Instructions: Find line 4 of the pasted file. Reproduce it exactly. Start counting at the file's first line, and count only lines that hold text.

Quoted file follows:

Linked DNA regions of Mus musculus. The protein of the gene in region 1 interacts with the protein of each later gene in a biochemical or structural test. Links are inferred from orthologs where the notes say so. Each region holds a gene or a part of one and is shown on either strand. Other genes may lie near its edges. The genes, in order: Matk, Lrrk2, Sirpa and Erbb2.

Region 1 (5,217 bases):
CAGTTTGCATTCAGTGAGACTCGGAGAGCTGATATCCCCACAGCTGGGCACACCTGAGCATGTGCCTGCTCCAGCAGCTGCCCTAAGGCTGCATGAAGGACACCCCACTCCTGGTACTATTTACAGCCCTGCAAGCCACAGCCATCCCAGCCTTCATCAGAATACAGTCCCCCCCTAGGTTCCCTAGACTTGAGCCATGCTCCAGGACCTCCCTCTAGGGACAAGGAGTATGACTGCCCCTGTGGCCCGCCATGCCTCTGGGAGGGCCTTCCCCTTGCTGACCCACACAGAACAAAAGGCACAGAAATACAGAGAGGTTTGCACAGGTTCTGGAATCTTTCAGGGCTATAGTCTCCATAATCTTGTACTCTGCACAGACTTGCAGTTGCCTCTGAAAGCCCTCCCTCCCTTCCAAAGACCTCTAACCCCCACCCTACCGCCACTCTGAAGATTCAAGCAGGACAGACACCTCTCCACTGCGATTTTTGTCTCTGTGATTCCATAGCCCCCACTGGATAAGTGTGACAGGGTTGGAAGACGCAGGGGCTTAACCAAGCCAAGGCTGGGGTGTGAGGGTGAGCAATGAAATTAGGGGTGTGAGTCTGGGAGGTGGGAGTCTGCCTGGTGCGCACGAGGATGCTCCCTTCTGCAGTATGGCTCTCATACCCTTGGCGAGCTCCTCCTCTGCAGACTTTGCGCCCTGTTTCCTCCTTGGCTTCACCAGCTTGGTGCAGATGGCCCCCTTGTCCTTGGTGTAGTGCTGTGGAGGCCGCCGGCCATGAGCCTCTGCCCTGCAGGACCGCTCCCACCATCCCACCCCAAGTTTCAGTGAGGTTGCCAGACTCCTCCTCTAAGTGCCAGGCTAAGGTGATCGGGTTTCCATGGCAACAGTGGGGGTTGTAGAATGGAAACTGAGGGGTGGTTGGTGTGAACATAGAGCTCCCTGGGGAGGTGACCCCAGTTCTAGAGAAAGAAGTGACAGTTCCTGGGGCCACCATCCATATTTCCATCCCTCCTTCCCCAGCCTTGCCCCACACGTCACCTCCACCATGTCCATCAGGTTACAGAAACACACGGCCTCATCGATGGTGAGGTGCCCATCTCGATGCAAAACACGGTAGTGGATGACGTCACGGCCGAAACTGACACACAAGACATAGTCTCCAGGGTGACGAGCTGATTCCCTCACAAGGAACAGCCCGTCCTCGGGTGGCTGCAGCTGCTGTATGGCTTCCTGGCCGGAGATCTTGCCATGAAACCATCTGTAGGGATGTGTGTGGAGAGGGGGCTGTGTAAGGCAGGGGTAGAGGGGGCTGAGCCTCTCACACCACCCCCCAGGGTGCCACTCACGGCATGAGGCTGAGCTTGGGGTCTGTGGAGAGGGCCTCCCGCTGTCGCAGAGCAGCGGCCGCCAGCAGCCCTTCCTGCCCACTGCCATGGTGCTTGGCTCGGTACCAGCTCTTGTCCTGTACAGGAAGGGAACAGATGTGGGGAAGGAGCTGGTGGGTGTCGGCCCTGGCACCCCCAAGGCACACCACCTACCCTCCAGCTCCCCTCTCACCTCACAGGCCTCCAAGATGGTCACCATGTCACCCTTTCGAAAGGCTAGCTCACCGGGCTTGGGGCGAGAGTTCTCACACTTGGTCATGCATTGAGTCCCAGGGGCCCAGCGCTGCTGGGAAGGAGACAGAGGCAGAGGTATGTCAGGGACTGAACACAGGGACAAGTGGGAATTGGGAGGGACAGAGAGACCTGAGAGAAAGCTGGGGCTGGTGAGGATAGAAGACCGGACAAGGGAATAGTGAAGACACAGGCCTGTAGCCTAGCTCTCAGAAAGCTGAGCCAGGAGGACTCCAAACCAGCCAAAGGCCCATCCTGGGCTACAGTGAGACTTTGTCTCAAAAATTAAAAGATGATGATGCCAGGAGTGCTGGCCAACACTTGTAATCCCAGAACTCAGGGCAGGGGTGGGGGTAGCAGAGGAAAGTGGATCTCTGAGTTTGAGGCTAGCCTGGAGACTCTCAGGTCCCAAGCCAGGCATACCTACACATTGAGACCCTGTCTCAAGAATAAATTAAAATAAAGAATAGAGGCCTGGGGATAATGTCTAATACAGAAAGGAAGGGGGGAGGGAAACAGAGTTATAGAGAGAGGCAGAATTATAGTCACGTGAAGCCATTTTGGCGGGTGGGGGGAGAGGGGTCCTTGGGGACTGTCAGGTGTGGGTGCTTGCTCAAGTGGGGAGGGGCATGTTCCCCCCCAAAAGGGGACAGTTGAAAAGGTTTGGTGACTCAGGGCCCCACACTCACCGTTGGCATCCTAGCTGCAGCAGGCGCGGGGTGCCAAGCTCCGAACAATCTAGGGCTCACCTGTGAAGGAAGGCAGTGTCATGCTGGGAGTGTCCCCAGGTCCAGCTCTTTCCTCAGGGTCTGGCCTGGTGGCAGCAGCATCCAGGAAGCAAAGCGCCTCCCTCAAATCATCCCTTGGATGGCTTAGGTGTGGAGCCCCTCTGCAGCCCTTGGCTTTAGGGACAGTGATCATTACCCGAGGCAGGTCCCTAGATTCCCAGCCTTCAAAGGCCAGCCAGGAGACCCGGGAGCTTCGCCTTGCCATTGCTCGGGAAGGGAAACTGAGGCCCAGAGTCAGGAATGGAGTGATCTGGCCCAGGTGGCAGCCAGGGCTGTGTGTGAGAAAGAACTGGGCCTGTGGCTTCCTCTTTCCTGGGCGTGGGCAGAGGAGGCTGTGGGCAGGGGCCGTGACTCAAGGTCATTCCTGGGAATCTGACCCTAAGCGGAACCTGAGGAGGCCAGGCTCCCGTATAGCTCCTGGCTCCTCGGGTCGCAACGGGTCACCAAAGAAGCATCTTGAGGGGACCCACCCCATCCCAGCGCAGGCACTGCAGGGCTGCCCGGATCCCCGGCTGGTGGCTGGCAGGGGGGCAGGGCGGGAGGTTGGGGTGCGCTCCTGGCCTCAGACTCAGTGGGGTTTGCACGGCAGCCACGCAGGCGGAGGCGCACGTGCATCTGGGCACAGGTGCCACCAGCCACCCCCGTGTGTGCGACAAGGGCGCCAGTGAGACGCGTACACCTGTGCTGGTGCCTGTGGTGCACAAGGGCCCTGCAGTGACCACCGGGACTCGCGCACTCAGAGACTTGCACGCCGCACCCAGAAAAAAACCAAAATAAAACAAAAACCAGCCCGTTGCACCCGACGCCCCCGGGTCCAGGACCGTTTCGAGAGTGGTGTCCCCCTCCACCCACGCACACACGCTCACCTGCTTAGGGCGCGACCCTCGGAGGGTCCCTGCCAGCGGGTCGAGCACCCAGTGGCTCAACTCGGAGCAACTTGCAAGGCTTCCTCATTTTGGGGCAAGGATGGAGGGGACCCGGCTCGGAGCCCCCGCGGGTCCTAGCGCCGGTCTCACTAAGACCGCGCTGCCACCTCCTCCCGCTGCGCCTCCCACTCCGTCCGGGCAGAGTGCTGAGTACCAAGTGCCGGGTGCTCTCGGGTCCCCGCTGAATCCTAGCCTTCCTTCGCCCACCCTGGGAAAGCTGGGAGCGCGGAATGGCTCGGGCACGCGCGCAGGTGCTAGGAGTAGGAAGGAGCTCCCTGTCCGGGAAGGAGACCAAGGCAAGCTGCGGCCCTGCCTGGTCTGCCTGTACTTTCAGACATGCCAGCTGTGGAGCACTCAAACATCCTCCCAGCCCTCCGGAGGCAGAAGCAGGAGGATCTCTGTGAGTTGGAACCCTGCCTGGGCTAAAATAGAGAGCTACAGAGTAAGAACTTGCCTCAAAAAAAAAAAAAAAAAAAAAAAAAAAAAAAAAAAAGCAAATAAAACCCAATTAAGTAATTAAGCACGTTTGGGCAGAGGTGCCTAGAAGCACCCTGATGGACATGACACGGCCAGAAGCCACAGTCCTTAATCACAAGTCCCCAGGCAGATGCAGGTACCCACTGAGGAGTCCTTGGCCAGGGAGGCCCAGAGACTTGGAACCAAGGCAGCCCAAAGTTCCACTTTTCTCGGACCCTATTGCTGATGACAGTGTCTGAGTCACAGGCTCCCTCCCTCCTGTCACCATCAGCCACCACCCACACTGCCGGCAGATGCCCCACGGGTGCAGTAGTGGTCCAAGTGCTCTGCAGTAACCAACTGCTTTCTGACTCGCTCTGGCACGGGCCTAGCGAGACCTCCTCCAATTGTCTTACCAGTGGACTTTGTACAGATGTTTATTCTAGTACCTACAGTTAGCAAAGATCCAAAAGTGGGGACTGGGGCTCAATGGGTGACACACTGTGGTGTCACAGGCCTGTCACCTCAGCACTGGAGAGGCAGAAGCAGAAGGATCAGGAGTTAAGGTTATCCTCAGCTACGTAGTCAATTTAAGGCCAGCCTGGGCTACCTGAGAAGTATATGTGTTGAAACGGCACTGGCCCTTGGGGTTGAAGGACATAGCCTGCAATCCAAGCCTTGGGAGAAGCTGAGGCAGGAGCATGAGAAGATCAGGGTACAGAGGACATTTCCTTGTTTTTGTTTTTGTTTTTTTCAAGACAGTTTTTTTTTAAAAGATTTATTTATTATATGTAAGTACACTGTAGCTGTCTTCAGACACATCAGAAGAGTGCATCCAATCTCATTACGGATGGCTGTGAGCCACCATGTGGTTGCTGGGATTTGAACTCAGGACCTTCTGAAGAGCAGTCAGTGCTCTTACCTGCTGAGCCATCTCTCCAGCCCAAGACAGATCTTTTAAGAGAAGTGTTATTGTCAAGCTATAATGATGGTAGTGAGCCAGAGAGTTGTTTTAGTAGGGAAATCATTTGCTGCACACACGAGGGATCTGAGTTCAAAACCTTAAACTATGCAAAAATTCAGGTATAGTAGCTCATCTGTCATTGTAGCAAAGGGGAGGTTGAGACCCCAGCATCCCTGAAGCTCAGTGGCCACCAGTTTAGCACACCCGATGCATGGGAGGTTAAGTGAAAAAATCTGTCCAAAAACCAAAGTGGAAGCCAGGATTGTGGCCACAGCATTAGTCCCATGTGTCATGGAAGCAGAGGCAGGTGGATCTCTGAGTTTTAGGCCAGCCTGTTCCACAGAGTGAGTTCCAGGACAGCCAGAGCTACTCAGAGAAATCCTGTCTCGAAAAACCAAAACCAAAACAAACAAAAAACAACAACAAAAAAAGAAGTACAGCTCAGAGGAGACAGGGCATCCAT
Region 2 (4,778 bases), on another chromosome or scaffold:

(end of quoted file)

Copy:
Region 2 (4,778 bases), on another chromosome or scaffold: